Conditionality Contaminates Conservation: Structural Adjustment and Land Protection in Less-Developed Nations

Kelly F. Austin, Mark D. Noble, Kellyn McCarthy


The destruction that human beings cause the natural environment is so catastrophic that the current era has now been labeled the “Sixth Extinction.” Conservation and the preservation of species and ecosystems is a leading strategy in preventing biodiversity loss and preserving natural ecosystems. As threats to biodiversity mount, it is imperative that social scientists explore the macro-level processes that influence conservation areas, especially in poorer nations where the majority of biodiverse zones are located. This study explores the impact of structural adjustment policies on the ability of less-developed nations to designate land for conservation. We use ordinary least squares (OLS) regression to examine the influence of IMF conditionality on levels of terrestrial protected areas for 86 less-developed nations. The results confirm our hypothesis that nations undergoing IMF structural adjustment have a smaller percentage of land devoted to terrestrial protected areas than nations not undergoing structural adjustment. Neoliberal approaches that encourage privatization and deregulation ultimately impair less-developed nations’ abilities to make conservation a priority.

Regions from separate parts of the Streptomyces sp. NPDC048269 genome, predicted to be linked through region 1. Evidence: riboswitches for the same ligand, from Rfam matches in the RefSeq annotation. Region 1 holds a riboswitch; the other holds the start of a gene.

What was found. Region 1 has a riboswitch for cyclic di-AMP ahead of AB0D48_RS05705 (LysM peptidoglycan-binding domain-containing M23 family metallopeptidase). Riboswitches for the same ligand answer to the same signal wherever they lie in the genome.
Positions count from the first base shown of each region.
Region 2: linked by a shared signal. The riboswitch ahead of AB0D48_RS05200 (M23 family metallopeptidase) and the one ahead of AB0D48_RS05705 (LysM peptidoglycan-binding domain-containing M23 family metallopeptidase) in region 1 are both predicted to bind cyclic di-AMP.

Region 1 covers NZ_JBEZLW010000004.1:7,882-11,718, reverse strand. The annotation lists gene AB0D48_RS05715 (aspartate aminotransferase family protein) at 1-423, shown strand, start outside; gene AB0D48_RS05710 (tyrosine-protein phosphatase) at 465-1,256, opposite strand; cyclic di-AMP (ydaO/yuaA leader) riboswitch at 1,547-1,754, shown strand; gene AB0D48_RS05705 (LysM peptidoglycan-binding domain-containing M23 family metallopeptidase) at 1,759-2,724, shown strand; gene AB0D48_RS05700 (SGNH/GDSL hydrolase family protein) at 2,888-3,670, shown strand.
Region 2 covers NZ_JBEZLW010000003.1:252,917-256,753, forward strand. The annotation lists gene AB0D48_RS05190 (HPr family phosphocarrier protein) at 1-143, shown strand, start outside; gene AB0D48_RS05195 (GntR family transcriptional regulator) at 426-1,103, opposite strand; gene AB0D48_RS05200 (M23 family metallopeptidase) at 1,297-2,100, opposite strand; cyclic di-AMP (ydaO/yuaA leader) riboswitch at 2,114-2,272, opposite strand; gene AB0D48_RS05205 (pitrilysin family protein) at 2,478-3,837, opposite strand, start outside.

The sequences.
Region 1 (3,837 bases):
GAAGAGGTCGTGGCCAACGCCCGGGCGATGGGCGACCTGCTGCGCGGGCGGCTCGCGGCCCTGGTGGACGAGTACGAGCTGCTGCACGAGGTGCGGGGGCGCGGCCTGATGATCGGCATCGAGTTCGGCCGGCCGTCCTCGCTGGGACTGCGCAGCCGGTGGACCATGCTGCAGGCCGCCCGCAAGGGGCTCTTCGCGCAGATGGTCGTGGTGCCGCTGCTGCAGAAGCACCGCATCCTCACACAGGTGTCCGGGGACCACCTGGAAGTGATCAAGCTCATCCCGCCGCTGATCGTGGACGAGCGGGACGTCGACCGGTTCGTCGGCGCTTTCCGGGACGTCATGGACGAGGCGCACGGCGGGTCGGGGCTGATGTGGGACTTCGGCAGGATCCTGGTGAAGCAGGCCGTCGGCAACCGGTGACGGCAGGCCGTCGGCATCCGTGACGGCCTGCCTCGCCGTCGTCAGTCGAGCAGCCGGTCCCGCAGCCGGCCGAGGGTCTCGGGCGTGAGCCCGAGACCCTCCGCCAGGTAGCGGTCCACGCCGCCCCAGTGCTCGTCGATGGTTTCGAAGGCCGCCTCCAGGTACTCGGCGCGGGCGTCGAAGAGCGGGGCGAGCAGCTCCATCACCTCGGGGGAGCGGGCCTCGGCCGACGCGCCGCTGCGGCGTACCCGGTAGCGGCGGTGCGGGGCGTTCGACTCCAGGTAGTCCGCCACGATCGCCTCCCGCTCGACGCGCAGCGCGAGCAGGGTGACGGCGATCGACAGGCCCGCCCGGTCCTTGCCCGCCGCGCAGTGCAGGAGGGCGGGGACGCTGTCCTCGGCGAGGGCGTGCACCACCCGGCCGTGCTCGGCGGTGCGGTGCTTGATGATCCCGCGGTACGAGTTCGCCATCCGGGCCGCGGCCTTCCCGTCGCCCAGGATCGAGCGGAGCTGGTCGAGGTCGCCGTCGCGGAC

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International Journal of Social Science Studies   ISSN 2324-8033 (Print)   ISSN 2324-8041 (Online)

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